For the Ninth European Social Science History Conference (ESSHC) in Glasgow, Scotland (11-14 April 2012), the Politics, Citizenship and Nations Network welcomes paper and session proposals on any topic in political history, broadly defined, covering any historical period. The theme of our program for 2012 is:
"Grey Areas: Seeking Nuances in Political History"
Traditional political histories tended to present the past in black and white, relying on archival sources that guided their authors to normative “political” objects. Historians sought to explain political “modernization”; revolutions; the rise and fall of states, empires, monarchies, or political systems; the origins of wars, social or political movements, or types of public policy; interstate relations and conflict; or the rise and fall of “great” or notorious political figures.
The recent “return” to political history has expanded our understanding of politics and the political to include the “grey areas” between, around, beyond, and within what previously appeared black and white. By “grey areas” we mean processes of becoming and transitions; the provisional, the interim, the in-process, the semi-, the in-between, and the experimental; loopholes, absences, omissions, and silences; what can and cannot be imagined, remembered, felt, understood, and represented; and the borderless, the borderline, the marginal, the transnational, and the non-governmental. This can mean seeking the political in the gaps between theory and practice, for example under political systems where political association and/or citizenship was restricted or prohibited, either for everyone or for certain groups of people. Another “grey area” can be discerned within the research field of political transitions (authoritarian rule to democracy, post-colonial/post-imperial rule to independence, monarchy to republic) through in-depth exploration of the breakdown phase and immediate transition process – the in-between, experimental, or interim phase of “regime change” – in a broad historical, geographical, and comparative perspective. Similarly, attention to gender, race, ethnicity, and other sociocultural differences and identities, to the intersections between these, and to the way governments address or neglect these forces us to rethink “black-and-white” historical cleavages between political parties, ideologies, systems, and models of citizenship. Finally, to capture, understand and characterize these “grey areas” of political history, scholars may turn to new kinds of sources and approaches or use traditional ones creatively. Studying the history of what has come to be called “political culture,” analyzing politics as actually practiced and imagined, and identifying and describing these nebulous, ill-defined political states-of-being, objects, and spaces – both enrich and challenge our understanding of familiar political objects such as democracy, citizenship, and the nation-state, and categories such as “left” and “right,” “conservative” and “progressive.”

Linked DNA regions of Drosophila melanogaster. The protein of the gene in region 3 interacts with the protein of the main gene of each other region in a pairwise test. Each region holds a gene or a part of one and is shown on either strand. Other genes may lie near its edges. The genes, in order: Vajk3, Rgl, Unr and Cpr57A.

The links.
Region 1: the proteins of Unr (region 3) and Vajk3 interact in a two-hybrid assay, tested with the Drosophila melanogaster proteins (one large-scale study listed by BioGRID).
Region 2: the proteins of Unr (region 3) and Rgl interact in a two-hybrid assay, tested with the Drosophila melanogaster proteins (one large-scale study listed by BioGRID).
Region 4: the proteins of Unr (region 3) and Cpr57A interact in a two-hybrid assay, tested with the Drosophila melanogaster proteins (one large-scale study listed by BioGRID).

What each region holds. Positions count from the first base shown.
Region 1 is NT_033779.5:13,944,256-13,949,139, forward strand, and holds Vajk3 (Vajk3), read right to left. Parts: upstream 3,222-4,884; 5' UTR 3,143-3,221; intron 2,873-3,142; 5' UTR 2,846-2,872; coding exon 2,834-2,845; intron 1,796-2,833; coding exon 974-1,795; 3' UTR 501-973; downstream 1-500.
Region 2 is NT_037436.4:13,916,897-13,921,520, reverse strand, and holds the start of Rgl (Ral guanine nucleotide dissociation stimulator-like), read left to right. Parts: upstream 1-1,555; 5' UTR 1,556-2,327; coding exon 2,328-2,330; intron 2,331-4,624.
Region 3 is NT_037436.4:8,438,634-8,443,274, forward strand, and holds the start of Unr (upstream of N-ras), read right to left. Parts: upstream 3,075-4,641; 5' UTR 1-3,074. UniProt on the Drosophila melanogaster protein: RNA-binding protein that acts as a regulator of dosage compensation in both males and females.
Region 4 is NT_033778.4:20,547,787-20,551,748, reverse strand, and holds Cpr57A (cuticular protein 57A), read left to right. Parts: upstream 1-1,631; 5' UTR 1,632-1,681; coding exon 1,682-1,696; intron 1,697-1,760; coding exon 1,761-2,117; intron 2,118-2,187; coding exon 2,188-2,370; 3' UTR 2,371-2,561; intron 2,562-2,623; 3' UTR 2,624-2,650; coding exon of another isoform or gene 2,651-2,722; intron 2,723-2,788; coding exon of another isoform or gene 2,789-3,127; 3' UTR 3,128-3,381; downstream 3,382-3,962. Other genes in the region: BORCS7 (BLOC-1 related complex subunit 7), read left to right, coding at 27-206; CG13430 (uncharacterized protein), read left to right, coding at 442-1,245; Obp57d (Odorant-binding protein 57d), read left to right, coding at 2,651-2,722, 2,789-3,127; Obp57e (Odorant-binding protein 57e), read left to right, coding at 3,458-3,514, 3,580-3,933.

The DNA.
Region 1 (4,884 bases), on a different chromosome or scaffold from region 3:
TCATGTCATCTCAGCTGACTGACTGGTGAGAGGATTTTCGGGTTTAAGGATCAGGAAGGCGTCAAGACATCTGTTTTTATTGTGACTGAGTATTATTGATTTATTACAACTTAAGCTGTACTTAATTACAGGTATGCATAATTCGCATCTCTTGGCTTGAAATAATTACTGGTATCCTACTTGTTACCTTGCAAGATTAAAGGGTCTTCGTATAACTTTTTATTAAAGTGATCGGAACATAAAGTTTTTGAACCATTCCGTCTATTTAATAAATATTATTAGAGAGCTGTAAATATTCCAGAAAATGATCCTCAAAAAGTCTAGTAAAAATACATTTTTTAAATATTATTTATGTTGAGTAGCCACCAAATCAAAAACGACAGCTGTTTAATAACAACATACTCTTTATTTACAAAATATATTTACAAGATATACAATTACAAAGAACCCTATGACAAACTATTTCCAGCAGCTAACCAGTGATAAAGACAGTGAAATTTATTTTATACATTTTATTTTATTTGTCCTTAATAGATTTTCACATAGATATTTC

We are particularly interested in sessions that explore the “grey areas” within the following themes in the history of politics, citizenship, and nations:
• Uses and abuses of categories, classifications, comparisons, and rankings
• Mechanisms of stigmatization, subordination and transgression
• Borders and politics
• Breakdown of political regimes, regime change and transitions
• Elections and social control: electoral mechanics in comparative historical perspective
• Definition and redefinition of citizenship and civic culture
• Integration and disintegration of nation-states, regimes, and empires
• Emotion in politics
• Images of power and authority
• The body/bodies and (or in) politics (gender, sex, race, sport, health, aging…)
• The making of Europe: transnational and bottom-up approaches
• Violence and sovereignty
• Imperial visions
• The politics of memory
• New approaches to the history of parties and political movements
• Transnational intellectual and scientific networks
We encourage comparative sessions and/or papers, and we will gladly co-sponsor sessions with other networks. In addition to traditional panels (chair, discussant and 3-4 formal presentations) we are open to proposals for workshops, roundtables, “meet the author” sessions, and other formats. As panel organizer, you must ensure that each individual participant in your session is pre-registered by the deadline: if an abstract is missing from the database, it will not be forwarded to us for consideration and thus cannot be included in the program.
The deadline for pre-registration on the conference website is 1 May 2011. For general information or to pre-register online please go to the Conference website at www.iisg.nl/esshc or contact the Conference secretariat email@example.com. For questions about the Politics, Citizenship and Nations Network please contact network chairs José Reis Santos (firstname.lastname@example.org) and Anne Epstein (email@example.com).
University of Strasbourg
José Reis Santos
New University of Lisbon
Send comments and questions to H-Net
Webstaff. H-Net reproduces announcements that have been submitted to us as a
free service to the academic community. If you are interested in an announcement
listed here, please contact the organizers or patrons directly. Though we strive
to provide accurate information, H-Net cannot accept responsibility for the text of
announcements appearing in this service. (Administration)